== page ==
The seed festival and bank will facilitate use of indigenous varieties and traditional farming which farmers have abandoned since the Green Revolution
Since 2019, members of the Kondh tribe in Odisha’s Nayagarh district have added one more event to their calendar of festivals and celebrations. Called Bihan Mela, literally the seed festival, the event is participated by farmers from as many as 40 villages in Dasapalla block, sorrounded by hills and forests.
Preparations begin as soon as farmers have harvested kharif crops, which includes both hybrid and indigenous varieties of paddy, millets, maize and sorghum.
Women, who are at the helm of this festival, carefully collect seeds of the indigenous varieties and store them in earthen pots. Then, on a designated day in December, they decorate the pots with red and white motifs, place them in a bamboo basket and carry it on head to the village where the fair is being organised. Along the way, they are accompanied by men beating drums and other traditional instruments.
Nirola Jani of Bidapaju village, who has participated in both the seed festivals organised so far, says the event could not be held for two years because of the COVID-19 pandemic.
Yet, when the festival resumed in December 2022, an overwhelming number of farmers participated in it. Jani carried to the festival four varieties of paddy and millet seeds that her family grew on their 0.5-hectare (ha) land, and brought back seeds of finger millets to sow this year.
“The fair mimics a traditional market where farmers used to exchange seeds,” says Kailash Sahoo, programme coordinator of non-profit Nirman that works with the tribe on forest rights and agro-ecological farming and has initiated the seed festival.
Farmers in the region are mostly marginal and depend on the monsoon rains. In recent years, they have seen repeated crop failures either due to erratic rainfall or pest attacks.
“Since the Green Revolution, farmers in the region have abandoned native crops and varieties that are naturally resistant to pests and better suited to the region’s climate,” says Prashant Mohanty, executive director of Nirman.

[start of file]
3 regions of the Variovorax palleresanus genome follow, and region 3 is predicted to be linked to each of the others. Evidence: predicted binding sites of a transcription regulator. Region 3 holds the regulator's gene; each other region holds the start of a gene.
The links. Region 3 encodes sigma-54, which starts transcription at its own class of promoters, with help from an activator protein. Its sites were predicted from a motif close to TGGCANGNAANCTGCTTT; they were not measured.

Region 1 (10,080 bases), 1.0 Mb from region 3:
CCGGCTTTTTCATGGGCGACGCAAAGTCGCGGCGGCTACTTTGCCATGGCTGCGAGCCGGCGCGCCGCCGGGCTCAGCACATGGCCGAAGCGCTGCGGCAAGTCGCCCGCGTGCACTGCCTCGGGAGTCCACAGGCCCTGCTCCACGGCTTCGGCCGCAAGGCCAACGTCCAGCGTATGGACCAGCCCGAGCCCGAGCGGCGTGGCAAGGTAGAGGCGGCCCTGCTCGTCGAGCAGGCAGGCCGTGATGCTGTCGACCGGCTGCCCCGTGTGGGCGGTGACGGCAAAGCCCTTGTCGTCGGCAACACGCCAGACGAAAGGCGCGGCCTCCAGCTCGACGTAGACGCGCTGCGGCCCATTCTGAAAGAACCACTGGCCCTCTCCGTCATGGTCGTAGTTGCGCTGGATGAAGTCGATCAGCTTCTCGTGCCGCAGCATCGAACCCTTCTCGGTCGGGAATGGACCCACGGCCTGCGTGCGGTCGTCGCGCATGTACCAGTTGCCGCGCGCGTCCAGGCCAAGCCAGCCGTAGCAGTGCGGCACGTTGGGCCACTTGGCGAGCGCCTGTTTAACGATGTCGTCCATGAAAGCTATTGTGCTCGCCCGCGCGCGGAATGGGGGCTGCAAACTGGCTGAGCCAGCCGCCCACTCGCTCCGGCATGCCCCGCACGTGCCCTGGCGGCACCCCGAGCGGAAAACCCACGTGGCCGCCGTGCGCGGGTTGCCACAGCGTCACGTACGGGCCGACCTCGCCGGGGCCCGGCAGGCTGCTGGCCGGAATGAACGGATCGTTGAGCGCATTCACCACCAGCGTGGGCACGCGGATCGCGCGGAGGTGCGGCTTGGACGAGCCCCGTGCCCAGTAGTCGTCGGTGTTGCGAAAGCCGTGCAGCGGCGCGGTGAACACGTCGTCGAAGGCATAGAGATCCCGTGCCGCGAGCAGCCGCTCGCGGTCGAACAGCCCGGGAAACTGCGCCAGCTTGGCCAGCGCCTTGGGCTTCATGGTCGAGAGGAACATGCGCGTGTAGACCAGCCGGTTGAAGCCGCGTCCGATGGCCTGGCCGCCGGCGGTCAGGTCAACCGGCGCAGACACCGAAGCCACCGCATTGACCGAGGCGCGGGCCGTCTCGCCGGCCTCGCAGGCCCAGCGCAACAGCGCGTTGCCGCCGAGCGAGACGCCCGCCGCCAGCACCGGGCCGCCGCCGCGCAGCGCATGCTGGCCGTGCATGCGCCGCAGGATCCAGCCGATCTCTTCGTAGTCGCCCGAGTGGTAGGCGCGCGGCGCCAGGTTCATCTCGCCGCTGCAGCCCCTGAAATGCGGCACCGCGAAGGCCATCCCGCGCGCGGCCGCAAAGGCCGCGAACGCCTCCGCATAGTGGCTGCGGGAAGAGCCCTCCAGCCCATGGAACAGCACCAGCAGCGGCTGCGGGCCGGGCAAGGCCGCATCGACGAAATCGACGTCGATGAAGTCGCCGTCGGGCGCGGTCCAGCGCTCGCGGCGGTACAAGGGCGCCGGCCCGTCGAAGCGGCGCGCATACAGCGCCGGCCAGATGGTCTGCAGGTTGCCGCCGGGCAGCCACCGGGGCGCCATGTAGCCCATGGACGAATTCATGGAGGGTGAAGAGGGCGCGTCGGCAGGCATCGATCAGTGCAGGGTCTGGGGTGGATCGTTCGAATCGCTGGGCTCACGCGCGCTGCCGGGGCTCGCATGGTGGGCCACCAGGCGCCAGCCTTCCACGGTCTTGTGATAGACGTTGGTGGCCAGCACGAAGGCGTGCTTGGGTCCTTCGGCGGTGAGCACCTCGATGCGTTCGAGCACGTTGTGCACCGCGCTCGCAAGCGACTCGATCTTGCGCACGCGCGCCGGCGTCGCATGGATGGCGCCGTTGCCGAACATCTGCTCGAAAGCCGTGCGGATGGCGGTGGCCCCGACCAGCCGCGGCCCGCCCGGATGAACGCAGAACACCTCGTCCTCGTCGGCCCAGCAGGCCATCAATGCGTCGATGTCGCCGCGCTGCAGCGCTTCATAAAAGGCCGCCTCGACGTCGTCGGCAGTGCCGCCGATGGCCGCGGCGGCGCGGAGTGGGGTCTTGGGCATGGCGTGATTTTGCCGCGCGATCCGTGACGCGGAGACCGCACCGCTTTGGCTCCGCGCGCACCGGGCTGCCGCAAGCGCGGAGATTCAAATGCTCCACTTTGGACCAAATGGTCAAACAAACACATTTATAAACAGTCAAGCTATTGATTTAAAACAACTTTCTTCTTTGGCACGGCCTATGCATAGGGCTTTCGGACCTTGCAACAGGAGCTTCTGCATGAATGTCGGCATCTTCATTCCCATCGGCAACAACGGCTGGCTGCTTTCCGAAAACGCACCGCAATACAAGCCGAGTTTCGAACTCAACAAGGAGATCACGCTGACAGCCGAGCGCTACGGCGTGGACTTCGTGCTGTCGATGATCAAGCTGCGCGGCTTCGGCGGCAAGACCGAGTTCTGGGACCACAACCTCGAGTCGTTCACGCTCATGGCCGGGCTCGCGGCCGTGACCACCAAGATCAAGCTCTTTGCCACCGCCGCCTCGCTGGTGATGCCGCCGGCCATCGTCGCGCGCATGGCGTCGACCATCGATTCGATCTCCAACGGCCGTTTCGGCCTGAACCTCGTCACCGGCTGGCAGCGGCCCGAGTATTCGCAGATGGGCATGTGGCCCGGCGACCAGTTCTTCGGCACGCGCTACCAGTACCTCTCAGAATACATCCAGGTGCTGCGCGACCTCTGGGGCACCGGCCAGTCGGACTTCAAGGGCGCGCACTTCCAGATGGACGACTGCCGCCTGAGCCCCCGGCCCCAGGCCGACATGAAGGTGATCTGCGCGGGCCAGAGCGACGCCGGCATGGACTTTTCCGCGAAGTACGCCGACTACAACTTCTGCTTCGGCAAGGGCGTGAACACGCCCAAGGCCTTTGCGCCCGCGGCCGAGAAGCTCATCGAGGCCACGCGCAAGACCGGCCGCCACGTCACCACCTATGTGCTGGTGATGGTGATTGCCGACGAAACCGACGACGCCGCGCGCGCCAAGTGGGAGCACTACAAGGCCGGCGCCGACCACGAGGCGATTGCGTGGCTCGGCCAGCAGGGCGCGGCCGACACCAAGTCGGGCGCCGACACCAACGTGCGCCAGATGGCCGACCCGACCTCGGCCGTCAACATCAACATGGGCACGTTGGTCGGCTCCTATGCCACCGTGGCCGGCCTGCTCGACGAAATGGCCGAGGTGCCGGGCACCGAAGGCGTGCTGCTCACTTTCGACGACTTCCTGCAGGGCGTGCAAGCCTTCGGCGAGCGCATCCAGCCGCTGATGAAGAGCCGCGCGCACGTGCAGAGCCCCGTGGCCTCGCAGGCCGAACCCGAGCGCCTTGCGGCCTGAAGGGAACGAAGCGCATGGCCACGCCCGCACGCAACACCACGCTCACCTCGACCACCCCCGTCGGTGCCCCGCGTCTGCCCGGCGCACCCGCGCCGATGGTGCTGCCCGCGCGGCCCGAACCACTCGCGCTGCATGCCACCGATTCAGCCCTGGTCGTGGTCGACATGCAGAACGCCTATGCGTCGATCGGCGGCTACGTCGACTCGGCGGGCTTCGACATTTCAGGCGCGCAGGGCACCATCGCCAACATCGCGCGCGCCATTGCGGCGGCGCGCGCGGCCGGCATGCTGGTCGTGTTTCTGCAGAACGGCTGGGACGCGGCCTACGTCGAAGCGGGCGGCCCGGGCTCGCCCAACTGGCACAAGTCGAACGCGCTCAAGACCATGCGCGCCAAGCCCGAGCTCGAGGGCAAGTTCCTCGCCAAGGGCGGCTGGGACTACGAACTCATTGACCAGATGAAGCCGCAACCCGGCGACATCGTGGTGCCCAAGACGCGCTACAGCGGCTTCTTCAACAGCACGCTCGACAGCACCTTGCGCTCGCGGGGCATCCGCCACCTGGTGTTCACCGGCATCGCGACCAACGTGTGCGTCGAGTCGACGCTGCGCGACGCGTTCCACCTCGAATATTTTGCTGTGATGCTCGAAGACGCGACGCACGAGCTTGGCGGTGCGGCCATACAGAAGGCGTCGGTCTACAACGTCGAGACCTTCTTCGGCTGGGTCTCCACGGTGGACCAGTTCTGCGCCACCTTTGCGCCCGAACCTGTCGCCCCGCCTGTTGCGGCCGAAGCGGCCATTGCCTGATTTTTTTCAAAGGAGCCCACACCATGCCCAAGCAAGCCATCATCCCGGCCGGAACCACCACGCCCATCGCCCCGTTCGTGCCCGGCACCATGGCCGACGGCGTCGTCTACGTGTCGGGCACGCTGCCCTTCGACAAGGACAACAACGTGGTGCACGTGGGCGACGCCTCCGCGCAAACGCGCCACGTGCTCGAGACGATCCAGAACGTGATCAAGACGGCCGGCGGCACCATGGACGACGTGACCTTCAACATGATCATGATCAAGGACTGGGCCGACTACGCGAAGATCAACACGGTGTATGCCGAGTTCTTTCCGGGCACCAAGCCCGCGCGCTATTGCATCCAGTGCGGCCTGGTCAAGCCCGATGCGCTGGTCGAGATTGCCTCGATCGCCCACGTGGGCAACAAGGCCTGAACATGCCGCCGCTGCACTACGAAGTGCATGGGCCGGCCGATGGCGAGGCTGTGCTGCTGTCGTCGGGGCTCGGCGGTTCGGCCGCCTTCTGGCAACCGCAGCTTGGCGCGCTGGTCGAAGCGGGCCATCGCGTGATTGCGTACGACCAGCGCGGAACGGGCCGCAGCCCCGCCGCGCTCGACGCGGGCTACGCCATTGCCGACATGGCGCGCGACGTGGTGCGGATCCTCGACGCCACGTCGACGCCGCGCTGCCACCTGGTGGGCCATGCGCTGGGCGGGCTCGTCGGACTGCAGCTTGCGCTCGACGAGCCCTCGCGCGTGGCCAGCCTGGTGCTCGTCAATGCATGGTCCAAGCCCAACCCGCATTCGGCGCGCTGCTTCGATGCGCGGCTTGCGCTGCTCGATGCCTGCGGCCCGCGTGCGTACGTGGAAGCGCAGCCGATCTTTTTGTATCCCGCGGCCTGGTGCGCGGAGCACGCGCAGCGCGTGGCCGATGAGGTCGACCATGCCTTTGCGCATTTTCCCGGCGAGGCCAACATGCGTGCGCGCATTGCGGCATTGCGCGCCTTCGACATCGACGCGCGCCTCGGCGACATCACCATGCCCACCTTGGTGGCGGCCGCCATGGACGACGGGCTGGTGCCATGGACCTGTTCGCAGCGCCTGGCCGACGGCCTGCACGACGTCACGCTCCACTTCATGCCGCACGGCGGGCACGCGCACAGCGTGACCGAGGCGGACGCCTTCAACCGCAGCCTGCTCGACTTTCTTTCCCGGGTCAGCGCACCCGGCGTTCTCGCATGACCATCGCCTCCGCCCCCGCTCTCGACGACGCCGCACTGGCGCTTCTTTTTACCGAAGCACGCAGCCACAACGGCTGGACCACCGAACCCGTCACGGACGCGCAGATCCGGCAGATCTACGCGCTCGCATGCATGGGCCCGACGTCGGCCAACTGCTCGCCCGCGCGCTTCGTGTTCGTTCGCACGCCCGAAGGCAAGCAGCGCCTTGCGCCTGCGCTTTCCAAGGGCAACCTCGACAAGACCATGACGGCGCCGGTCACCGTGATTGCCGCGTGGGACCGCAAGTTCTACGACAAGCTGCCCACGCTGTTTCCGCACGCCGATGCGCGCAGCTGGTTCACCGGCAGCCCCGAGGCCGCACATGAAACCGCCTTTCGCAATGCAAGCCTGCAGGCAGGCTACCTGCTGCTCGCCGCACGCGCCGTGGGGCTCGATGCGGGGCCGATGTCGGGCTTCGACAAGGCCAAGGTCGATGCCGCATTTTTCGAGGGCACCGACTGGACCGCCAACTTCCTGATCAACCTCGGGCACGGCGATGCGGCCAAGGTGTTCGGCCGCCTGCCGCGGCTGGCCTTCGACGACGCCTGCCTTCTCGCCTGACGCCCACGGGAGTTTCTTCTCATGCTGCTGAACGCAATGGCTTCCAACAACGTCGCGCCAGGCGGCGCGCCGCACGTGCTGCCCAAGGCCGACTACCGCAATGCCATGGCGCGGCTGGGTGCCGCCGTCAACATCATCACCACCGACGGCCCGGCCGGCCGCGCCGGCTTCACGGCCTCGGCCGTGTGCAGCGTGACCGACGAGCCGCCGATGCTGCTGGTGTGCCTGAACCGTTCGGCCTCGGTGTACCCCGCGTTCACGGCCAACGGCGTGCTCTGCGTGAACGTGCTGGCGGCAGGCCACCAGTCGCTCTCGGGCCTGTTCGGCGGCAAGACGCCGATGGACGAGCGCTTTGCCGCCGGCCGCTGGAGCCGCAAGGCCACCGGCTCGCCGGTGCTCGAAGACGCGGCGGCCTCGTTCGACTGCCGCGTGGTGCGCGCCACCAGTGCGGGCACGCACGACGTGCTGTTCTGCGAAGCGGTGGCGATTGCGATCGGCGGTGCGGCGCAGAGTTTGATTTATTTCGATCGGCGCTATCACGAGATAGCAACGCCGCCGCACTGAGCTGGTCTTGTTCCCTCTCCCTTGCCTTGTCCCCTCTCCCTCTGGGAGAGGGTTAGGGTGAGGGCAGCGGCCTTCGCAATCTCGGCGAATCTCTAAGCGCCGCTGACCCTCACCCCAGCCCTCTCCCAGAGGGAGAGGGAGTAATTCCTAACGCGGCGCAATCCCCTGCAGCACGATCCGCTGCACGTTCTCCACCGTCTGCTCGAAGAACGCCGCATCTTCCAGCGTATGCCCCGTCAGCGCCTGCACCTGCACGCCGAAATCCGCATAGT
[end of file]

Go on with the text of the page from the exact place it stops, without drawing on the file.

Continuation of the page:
Even in dongars or hilltops, where families used to practice mixed cropping until recently, have shifted to monoculture cash crops like cashew. This has not only affected their food and nutritional security, but also degraded the soil and made the farmers more vulnerable to crop loss.
“The seed festival was thus introduced to help farmers return to their traditional ways of farming like mixed-cropping,” he adds.
To facilitate access to indigenous seeds, Nirman in 2019 also set up a seed bank in Raisar village. The bank works on a simple premise: collect and preserve indigenous seeds from across Kondh villages and lend those out to farmers.
“The farmers have to return double the quantity of seeds or two different seed varieties within the first year of cultivation,” says Kanchan Behera, Raisar resident and in-charge of the bank.
The change is palpable. The bank, which was set up with just 12 varieties of paddy, now boasts of 62 varieties of paddy, four varieties of millets, five varieties of pulses and eight vegetables.
The bank is open to all Kondh farmers and has benefitted 750 families so far, says Sita Pradhan, one of the bank’s members. After seeing the demand, Nirman plans to open three more seed banks in the region.
This was first published in the 1-15 April, 2023 print edition of Down To Earth
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